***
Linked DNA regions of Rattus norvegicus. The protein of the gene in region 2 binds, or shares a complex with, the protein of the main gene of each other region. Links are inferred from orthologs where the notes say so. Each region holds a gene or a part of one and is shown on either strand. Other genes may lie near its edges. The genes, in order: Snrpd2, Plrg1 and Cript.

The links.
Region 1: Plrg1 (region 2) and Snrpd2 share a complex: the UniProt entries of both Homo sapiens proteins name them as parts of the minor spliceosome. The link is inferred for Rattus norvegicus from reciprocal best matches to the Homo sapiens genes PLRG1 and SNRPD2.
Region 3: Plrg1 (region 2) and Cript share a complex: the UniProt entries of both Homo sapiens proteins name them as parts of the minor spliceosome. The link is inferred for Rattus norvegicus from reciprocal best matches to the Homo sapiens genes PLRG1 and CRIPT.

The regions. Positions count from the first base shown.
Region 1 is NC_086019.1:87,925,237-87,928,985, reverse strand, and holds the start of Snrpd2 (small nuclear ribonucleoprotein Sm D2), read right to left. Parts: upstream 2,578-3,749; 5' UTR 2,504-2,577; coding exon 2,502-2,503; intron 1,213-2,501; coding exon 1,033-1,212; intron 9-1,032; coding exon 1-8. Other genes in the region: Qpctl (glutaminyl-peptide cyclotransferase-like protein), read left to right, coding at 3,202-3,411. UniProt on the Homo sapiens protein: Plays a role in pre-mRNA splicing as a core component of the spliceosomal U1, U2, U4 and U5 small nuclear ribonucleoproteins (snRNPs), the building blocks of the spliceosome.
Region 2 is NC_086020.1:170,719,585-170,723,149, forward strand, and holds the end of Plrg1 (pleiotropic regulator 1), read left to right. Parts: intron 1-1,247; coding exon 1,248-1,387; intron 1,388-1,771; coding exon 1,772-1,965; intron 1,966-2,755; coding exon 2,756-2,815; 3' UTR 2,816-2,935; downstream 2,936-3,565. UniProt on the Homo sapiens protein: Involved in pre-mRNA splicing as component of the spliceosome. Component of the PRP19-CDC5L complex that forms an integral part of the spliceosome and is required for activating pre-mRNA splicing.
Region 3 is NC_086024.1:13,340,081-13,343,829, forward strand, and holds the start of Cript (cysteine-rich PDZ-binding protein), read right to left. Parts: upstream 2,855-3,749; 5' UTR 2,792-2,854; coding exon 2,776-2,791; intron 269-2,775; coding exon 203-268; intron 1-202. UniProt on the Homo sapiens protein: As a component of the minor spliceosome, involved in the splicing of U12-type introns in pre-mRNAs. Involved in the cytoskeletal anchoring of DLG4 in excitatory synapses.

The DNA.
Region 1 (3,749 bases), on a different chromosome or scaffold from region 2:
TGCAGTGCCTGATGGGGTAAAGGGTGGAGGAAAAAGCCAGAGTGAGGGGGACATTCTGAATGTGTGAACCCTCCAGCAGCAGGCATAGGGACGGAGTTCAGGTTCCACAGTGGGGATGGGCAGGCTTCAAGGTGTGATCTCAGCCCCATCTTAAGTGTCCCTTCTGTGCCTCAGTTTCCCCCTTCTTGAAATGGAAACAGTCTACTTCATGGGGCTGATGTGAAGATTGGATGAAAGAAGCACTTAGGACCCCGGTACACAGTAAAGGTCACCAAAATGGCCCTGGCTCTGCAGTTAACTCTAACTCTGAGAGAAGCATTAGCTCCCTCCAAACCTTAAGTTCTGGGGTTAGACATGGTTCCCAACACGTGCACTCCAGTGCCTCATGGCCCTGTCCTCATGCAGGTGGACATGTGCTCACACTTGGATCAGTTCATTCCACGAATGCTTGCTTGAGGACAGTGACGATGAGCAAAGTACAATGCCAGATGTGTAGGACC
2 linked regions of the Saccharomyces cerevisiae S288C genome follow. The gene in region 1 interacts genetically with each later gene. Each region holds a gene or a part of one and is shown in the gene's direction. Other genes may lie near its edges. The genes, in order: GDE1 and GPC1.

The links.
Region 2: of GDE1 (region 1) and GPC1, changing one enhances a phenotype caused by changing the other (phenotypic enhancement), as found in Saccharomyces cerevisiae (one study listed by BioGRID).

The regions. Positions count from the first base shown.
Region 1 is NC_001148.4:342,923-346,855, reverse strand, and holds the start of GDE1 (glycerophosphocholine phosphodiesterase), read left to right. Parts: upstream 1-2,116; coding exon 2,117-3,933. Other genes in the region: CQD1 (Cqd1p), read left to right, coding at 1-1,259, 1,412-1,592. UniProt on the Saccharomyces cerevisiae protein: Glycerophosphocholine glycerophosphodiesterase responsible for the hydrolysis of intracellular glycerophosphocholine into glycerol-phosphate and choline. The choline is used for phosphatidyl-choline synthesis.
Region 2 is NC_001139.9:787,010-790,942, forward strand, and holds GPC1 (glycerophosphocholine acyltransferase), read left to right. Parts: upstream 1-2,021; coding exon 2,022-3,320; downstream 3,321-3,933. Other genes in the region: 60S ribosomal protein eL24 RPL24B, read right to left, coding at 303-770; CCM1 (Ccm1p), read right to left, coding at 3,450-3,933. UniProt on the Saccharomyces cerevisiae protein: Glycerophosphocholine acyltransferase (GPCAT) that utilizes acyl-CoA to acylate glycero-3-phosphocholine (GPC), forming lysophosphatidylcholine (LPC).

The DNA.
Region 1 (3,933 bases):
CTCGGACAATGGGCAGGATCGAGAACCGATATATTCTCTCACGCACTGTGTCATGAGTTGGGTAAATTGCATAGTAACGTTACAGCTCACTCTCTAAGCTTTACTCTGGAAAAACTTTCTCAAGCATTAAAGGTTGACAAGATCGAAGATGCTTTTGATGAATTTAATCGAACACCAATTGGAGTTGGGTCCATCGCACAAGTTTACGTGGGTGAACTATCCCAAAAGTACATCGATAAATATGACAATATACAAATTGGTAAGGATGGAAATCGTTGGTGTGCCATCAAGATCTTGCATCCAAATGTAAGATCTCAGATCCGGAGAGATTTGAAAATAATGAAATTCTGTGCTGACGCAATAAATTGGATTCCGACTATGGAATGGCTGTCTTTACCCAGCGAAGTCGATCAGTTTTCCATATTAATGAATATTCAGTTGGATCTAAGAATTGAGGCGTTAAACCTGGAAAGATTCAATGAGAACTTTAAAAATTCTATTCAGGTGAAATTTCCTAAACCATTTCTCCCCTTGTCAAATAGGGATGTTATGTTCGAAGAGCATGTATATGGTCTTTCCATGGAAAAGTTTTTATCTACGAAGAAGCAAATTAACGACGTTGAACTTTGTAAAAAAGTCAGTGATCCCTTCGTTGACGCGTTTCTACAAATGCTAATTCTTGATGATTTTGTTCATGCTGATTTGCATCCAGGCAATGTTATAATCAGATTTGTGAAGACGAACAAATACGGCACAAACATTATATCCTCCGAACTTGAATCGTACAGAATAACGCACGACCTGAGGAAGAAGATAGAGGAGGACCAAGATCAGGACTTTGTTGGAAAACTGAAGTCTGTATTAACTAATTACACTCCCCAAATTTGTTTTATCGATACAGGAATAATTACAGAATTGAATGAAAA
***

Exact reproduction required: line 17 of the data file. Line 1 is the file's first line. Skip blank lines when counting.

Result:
Region 2 is NC_001139.9:787,010-790,942, forward strand, and holds GPC1 (glycerophosphocholine acyltransferase), read left to right. Parts: upstream 1-2,021; coding exon 2,022-3,320; downstream 3,321-3,933. Other genes in the region: 60S ribosomal protein eL24 RPL24B, read right to left, coding at 303-770; CCM1 (Ccm1p), read right to left, coding at 3,450-3,933. UniProt on the Saccharomyces cerevisiae protein: Glycerophosphocholine acyltransferase (GPCAT) that utilizes acyl-CoA to acylate glycero-3-phosphocholine (GPC), forming lysophosphatidylcholine (LPC).